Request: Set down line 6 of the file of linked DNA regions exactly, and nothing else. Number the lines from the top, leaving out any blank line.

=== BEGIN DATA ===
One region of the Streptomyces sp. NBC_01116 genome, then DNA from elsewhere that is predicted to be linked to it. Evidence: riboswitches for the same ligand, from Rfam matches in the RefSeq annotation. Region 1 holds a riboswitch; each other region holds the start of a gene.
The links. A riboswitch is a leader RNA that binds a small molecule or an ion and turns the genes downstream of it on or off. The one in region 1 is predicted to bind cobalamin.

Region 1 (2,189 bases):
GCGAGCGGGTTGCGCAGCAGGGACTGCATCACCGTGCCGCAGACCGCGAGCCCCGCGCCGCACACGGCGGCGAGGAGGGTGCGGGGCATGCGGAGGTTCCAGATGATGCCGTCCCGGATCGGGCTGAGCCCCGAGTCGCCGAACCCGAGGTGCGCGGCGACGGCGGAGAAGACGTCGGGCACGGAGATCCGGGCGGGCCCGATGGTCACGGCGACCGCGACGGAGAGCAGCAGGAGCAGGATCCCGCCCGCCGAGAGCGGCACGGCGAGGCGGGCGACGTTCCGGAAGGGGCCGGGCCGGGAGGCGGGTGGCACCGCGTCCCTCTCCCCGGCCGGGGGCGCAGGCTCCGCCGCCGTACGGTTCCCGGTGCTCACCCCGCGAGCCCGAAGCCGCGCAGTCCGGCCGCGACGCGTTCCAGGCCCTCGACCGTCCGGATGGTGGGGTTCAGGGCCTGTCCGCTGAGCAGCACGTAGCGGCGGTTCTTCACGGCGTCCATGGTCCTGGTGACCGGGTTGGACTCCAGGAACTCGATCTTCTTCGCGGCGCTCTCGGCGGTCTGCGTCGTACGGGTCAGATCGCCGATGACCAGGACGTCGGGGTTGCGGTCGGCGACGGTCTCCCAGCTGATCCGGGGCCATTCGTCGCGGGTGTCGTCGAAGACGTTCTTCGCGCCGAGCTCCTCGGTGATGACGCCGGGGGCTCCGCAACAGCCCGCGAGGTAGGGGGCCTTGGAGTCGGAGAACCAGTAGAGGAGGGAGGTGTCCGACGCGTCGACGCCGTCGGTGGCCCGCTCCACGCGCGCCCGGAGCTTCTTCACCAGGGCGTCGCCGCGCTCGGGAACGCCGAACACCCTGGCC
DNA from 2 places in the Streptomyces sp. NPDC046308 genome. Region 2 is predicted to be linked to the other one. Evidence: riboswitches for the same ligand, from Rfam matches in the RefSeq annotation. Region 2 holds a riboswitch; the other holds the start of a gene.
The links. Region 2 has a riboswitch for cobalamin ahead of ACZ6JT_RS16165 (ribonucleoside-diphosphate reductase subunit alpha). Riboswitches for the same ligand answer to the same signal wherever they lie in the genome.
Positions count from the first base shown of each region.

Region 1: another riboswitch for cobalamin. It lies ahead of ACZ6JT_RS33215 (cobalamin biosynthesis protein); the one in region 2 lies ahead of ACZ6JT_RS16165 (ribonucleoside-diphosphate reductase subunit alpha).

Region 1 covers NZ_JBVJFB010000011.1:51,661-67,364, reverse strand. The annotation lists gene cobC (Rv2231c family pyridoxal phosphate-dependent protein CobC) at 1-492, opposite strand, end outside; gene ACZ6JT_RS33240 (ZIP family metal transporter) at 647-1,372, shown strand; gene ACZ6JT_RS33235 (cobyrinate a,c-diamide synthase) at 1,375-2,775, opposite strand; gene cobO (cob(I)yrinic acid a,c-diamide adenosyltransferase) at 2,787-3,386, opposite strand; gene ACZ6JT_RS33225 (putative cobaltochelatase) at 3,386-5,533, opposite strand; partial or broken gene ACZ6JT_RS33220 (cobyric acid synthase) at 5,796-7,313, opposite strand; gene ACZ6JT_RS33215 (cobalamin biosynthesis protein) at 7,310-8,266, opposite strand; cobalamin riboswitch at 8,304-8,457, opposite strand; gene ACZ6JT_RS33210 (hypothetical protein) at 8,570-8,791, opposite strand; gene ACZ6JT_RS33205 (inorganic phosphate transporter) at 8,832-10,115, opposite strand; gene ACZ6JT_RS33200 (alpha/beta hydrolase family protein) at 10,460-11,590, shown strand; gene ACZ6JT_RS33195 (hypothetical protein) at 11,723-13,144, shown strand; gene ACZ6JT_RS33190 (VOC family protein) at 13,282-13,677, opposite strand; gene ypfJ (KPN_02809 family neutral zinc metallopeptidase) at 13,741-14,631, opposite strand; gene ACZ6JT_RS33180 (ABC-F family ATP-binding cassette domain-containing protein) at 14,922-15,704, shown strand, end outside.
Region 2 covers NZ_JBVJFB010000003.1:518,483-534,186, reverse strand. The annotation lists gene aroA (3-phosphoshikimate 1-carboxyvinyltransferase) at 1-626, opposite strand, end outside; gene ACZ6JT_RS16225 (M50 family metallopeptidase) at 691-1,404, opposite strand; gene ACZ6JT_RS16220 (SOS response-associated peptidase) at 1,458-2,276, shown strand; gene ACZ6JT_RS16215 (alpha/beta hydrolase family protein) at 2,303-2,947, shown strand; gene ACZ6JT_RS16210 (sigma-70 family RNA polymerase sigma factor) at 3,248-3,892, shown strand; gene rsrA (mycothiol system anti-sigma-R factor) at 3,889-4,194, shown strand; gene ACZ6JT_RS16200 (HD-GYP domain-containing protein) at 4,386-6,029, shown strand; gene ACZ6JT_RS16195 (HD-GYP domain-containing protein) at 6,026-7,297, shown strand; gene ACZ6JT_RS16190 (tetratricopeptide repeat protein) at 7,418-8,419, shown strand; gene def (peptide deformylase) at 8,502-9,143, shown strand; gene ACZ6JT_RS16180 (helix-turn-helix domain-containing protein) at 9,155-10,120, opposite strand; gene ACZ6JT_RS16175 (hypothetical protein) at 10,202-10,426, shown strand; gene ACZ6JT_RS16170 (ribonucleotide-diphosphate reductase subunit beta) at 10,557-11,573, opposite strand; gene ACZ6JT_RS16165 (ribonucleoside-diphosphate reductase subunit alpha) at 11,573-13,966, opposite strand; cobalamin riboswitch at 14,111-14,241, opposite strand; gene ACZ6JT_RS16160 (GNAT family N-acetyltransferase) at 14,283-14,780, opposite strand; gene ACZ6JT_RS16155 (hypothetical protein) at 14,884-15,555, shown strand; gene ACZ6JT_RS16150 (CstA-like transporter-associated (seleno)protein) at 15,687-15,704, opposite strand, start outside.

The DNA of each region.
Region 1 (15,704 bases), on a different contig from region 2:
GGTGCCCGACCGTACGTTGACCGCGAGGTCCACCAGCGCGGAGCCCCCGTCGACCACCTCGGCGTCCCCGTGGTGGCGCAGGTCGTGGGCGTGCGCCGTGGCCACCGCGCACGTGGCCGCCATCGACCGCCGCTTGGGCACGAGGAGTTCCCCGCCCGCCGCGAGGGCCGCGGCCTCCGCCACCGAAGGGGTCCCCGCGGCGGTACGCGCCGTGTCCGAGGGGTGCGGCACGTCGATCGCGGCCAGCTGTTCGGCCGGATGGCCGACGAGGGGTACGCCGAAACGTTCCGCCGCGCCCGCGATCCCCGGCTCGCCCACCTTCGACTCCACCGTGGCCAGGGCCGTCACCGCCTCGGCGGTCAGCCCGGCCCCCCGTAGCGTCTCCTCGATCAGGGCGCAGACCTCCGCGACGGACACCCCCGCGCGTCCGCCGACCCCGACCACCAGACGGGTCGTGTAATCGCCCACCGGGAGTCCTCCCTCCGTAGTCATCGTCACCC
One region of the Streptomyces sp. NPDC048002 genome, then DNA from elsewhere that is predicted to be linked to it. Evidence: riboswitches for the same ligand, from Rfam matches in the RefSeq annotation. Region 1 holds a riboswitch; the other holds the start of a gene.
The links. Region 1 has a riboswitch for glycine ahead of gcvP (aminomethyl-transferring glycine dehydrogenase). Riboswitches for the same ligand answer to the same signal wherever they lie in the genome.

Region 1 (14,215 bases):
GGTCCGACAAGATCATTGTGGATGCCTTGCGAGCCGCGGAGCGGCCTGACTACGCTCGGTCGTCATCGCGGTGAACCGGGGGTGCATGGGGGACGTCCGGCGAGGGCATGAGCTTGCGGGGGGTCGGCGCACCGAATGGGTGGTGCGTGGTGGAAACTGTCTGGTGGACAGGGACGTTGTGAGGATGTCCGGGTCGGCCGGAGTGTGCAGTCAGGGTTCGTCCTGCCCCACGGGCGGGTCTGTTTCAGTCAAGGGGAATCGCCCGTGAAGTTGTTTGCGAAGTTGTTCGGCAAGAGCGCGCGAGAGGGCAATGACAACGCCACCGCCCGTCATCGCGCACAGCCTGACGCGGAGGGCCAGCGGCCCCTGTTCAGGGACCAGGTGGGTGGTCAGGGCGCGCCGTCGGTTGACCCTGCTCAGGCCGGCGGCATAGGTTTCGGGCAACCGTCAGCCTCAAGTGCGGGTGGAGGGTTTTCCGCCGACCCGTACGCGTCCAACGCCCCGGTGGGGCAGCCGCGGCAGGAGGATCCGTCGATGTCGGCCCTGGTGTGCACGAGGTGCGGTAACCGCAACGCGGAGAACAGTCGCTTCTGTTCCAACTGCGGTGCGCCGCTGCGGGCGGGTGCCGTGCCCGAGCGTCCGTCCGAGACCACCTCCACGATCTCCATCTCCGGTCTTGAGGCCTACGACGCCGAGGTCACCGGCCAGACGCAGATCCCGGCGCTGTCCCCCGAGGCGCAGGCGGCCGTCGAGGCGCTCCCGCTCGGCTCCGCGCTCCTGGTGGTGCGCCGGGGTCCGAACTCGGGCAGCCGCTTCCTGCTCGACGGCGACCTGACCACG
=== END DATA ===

The links. Region 2 has a riboswitch for cobalamin ahead of ACZ6JT_RS16165 (ribonucleoside-diphosphate reductase subunit alpha). Riboswitches for the same ligand answer to the same signal wherever they lie in the genome.